art therapy for dementia care

3 Creative Pursuits That Help People Cope With Cognitive Decline

By | March 12th, 2024

Creative outlets can benefit both individuals experiencing cognitive decline and their caregivers. How can you incorporate them into your own life?

Tapping into creativity can feel out of reach for people that are navigating living with Alzheimer’s. We spoke to a neuroscientist, a former academic, and an accomplished musician about the ways they incorporated art and creative practices in their own lives. These creative outlets can offer cognitive benefits to people experiencing any stage of Alzheimer’s.

1. Dance

Dr. Julia Basso, a certified yoga instructor, dancer, and a neuroscientist at the Embodied Brain Lab at Virginia Tech spoke to Being Patient about her research studying the brain activity that occurs during dancing, yoga and other forms of movement. 

Basso is passionate about exploring what the mind-body connection can do for people living with Alzheimer’s and dementia.

“There are cognitive processes as we’re engaging in choreography. There are creative and rhythmic processes, all these things. So the different areas kind of come together. They integrate. The flow of information is enhanced during dance. That’s called intra-brain synchrony, the enhancement of brain flow or brain connectivity,” Basso explained the science. 

“Subsequently, when we dance with other people, we can actually enhance the link or the communication of the rhythms between two people’s brains, and that’s called inter-brain synchrony. This is something I’m really, really excited about,” Basso said.

Basso and her team study the brains of two or more people, specifically “dyads.” Basso said her research opens interesting pathways to create this inter-brain synchrony or interpersonal synchrony that is especially important for someone living with Alzheimer’s disease and their caregiver. 

“Dance is increasing empathy,” Basso said. “Even with a single acute session of dance, there are impacts on the level of mental health. We see decreased levels of depression and anxiety and also increased levels of self-esteem and positive affect.”

2. Painting

Rebecca Chopp had a demanding career as the Chancellor Emerita of the University of Denver when she was diagnosed with Alzheimer’s in 2019. Since then she has become an advocate of living with Alzheimer’s, author, and pursued a new creative hobby as a painter.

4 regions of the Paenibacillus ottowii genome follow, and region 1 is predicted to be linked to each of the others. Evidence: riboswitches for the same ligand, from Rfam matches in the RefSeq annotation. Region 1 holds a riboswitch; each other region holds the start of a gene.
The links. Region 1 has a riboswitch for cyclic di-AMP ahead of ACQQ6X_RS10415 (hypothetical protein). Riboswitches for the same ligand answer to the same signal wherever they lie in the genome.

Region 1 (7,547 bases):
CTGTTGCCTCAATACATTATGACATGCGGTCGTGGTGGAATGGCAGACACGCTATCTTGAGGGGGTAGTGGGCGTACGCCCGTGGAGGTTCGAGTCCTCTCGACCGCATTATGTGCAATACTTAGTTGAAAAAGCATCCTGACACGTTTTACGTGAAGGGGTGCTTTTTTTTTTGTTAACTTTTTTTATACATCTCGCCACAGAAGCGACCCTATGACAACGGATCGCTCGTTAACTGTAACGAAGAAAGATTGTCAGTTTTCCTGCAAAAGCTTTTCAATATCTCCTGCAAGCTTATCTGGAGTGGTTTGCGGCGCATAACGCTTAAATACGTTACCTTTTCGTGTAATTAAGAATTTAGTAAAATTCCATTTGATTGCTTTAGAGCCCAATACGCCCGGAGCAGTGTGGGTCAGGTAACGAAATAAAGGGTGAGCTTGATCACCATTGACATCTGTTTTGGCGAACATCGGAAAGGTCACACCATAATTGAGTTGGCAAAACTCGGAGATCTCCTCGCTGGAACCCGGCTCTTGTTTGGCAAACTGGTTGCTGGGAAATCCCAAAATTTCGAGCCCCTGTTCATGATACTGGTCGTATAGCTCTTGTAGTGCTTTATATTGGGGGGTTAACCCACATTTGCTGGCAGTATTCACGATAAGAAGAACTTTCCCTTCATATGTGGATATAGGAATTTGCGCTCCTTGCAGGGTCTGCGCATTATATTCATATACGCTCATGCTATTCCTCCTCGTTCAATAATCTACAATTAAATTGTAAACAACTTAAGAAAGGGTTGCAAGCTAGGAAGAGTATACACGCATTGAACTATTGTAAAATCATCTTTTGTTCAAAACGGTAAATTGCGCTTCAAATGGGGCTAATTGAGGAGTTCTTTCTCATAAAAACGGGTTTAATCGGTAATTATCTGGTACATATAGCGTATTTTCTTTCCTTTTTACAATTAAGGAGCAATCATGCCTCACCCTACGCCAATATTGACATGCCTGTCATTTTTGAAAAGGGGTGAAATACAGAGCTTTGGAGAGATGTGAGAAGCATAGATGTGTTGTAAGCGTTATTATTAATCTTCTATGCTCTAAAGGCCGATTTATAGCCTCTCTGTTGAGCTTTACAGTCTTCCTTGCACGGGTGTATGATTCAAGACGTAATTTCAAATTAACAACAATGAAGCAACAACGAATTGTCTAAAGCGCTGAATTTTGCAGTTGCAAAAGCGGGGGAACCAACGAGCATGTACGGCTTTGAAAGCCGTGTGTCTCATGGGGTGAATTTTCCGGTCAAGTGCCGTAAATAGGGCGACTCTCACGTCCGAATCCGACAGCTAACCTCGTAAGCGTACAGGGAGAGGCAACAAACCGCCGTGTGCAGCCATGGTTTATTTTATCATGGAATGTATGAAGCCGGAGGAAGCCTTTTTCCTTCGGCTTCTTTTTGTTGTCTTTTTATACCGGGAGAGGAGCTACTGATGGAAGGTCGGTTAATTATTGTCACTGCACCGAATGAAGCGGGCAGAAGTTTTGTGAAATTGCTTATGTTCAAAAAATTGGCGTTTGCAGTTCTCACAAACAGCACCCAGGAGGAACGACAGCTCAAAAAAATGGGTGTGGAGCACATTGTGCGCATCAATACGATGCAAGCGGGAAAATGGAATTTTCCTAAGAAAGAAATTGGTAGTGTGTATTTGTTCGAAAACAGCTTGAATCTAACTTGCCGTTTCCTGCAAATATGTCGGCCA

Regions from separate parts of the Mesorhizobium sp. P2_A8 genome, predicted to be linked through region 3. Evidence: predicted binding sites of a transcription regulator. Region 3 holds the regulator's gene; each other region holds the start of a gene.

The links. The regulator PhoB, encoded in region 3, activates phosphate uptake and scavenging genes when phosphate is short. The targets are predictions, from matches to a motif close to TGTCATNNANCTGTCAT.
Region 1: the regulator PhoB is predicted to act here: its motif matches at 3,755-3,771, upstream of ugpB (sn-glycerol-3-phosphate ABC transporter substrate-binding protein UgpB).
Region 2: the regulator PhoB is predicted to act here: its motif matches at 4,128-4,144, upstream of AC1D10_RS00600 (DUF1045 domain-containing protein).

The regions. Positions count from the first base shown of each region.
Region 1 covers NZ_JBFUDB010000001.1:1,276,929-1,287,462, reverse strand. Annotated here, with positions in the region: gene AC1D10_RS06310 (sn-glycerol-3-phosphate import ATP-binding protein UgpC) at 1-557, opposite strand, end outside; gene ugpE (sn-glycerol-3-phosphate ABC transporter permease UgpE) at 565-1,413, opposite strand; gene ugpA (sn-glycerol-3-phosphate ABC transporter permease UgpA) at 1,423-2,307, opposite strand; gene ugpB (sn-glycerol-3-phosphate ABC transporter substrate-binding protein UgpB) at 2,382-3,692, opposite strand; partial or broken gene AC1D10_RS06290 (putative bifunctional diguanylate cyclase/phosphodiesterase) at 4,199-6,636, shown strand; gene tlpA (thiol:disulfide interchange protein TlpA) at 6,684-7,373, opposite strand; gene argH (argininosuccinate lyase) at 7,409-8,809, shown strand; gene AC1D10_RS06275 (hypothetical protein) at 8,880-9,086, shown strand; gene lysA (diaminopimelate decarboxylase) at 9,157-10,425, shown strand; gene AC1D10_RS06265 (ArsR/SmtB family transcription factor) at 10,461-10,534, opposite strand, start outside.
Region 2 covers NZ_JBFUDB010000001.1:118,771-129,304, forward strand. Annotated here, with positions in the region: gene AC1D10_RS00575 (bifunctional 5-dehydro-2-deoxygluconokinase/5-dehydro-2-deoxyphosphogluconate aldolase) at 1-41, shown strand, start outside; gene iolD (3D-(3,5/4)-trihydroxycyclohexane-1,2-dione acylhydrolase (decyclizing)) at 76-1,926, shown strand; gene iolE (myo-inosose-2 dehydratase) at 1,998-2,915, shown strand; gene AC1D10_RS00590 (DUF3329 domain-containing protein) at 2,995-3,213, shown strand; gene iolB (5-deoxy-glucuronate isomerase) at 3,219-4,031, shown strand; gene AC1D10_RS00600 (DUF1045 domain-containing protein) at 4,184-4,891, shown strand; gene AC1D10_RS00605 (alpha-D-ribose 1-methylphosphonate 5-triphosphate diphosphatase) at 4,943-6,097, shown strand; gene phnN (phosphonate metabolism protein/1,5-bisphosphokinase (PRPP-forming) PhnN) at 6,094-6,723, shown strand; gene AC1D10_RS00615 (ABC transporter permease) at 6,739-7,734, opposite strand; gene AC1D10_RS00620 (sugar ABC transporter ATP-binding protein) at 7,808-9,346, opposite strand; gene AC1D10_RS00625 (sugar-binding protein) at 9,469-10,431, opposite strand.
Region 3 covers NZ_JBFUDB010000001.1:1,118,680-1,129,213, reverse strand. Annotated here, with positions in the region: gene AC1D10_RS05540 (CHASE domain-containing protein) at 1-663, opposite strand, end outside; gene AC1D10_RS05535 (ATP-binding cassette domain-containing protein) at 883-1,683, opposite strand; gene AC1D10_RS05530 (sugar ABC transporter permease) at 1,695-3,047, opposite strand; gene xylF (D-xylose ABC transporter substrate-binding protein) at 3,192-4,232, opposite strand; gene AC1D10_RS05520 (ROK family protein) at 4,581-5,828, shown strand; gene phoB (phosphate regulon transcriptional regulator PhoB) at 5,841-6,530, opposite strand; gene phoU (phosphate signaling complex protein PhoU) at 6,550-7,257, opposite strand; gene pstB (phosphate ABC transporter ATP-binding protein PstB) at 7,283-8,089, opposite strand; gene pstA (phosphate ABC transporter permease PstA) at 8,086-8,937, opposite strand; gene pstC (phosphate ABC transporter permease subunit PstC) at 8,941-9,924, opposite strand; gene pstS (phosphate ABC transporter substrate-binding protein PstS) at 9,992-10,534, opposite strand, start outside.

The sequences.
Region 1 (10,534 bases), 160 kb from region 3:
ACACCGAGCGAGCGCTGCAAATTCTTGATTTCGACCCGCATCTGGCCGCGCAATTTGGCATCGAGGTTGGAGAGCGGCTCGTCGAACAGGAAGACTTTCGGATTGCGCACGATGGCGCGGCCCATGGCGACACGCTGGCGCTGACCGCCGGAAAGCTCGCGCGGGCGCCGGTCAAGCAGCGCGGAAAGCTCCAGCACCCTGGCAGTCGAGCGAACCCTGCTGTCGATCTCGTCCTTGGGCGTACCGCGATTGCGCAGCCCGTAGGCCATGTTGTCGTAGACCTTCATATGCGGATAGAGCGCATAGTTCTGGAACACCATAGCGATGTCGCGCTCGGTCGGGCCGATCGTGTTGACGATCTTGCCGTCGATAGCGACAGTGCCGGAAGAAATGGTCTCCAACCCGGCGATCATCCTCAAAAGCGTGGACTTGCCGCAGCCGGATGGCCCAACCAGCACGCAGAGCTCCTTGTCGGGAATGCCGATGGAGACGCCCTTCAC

Chopp, who admits she was resistant to start painting, told Being Patient how her friend, Frances, forced her to try painting. 

“I had a temper tantrum for probably the first time in my life. I didn’t want to do this, but she got me to do it,” Chopp said. “I discovered that when I was painting, I couldn’t think about my Alzheimer’s. Sometimes I could feel my mind stretch, and I loved it. I didn’t worry about the products. I didn’t care about that. It was the doing and the learning.”

Chopp now encourages people with Alzheimer’s and their caregivers to find a meditative practice that works to relieve stress in their lives. 

“There’s lots of research about flow and meditative practices,” Chopp said. Some people find it through music, some through gardening. I think this is good brain health to create spaces where you can go where that stress, that worry, and that fear are not there.”

3. Music

Eugenia Zukerman was diagnosed with stage 1 Alzheimer’s after her daughters became worried about Eugenia’s forgetfulness, loss of words and confusion, and insisted she see her doctor.

Zukerman uses music and writing as coping mechanisms while she navigates living with Alzheimer’s. Zukerman is an accomplished flutist and performs regularly. In November 2019, she published her sixth book Like Falling Through A Cloud: A Lyrical Memoir, that examines her journey from the initial Alzheimer’s diagnosis to the present day.

“I am very lucky that I have music deep in my soul,” Zukerman told Being Patient. “I’ve played the flute every single day since I was 10 years old and it helps me a lot. It’s the first thing I do in the morning and it’s like my shadow, it’s with me all the time.”

When Zukerman finds that relying on words is challenging for her to express herself, music fills that void. She says she can perform by “blowing across a golden mouthpiece/and there will be no words to jumble/or statements to stumble/because/sculpting sound with air/is like writing on the wind.”

Lauren Fetten lives in Los Angeles and is a graduate of Scripps College where she studied Economics and Chinese.


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2 thoughts on “3 Creative Pursuits That Help People Cope With Cognitive Decline

  1. Unfortunately, the first instance in the audio above that claims to be the audio for this article does not match anything in this article, and the subject parts that DO match don’t match narratively, i. e., the narrative is spoken differently than the article is written.

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